So, an historic agreement has been reached, according to Hilary Benn, on replacing Kyoto in 2012? It seems to me the only agreement reached was to not to agree on too much in case the American economy was damaged. The agreement is a fudge so that America, once it has had time to work out is the least they need to do, can say, "hey, look, we're doing our bit!" while actually doing very little.
The French ecology minister says: "It's a framework that is quite weak but which still moves forward ... The public can understand that we brought the United States into the negotiations." Well, did they, really?
America, Russia, Canada and Japan all need to feel some shame here. They talk about sustainability, but they obviously do not understand the basic tenets of it. Environment, Society and Economy. Politicians the world over, only serve the economy. I've said it before and I'll say it again: without a suitable environment there will be no society; without a society economy is pointless. If politicians cannot get their head round that simple fact should they be in the job? There are too many lawyers, too much business interest in politics, we as voters really need to seek out other folk who may think differently to the current lot of ne'erdowells if we are all to survive on this world with any real degree of comfort. When the crops fail; when the land we live and grow on disappears under the sea we cannot eat dollar bills (apologies to Chief Seattle).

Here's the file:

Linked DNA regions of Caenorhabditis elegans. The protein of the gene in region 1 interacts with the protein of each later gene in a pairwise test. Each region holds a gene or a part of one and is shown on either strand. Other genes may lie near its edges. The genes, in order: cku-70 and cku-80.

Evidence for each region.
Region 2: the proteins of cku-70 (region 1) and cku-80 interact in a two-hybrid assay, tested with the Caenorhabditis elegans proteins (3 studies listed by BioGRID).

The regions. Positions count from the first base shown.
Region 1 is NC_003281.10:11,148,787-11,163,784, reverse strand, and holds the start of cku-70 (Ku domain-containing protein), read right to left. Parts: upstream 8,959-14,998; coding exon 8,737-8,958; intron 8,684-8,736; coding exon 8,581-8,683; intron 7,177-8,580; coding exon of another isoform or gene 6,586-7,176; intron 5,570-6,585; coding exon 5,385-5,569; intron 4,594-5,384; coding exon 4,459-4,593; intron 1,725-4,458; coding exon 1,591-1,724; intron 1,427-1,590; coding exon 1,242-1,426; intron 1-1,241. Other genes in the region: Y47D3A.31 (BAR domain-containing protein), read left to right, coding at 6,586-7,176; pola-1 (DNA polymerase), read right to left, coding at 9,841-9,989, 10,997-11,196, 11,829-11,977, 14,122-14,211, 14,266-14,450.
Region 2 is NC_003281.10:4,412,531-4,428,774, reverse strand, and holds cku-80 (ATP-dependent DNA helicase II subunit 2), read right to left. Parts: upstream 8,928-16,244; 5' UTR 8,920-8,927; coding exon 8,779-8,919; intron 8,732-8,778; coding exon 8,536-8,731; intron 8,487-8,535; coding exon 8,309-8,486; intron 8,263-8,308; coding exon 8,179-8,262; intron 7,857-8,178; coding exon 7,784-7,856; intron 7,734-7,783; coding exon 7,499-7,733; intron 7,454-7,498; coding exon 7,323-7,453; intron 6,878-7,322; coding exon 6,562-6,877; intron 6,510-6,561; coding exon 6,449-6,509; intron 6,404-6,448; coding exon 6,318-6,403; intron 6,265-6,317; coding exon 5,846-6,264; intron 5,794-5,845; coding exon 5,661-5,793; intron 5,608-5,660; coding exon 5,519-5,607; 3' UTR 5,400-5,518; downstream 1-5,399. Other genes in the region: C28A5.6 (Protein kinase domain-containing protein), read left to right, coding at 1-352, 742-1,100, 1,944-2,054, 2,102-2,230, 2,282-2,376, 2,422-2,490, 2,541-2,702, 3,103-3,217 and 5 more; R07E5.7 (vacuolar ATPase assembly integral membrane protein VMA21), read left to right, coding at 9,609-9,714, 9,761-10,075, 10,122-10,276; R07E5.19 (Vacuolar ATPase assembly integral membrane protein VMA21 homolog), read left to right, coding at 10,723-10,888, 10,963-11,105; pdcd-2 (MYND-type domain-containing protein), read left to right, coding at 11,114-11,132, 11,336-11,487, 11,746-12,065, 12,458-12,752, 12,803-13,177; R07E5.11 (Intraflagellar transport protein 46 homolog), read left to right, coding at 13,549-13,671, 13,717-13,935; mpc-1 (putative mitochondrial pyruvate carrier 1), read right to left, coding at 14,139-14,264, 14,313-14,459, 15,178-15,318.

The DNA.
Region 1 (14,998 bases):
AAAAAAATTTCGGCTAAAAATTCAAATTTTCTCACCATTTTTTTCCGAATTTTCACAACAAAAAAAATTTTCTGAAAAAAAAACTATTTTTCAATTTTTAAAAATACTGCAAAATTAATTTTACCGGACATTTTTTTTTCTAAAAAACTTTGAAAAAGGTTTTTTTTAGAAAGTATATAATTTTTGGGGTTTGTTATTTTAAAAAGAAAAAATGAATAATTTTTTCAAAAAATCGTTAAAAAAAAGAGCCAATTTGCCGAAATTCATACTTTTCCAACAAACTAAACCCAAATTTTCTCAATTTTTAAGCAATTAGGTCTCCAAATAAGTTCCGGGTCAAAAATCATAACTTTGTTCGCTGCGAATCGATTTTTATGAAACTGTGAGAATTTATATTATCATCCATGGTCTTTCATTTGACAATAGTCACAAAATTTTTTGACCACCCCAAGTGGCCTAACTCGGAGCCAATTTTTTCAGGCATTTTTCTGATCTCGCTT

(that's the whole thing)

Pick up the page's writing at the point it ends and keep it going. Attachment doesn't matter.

it is still the same mantra we hrear from these guys: "technologies will save us". A greater mind than most said (I paraphrase, of course) "there is no point using the same mode of thought to solve a problem as that which created it". Relying on technology to save us is known as weak sustainability. Doing what needs to be done, even though it is difficult, is considered strong sustainability. We have been left in no doubt on which side of that little maxim our world leaders stand.
Readers interested in exploring further the issues raised may wish to reference:
“Small is Beautiful”, E F Schumacher, 1973
“On Being the Right Size”, J B S Haldane, 1928
“Goldilocks & the Three Bears”, traditional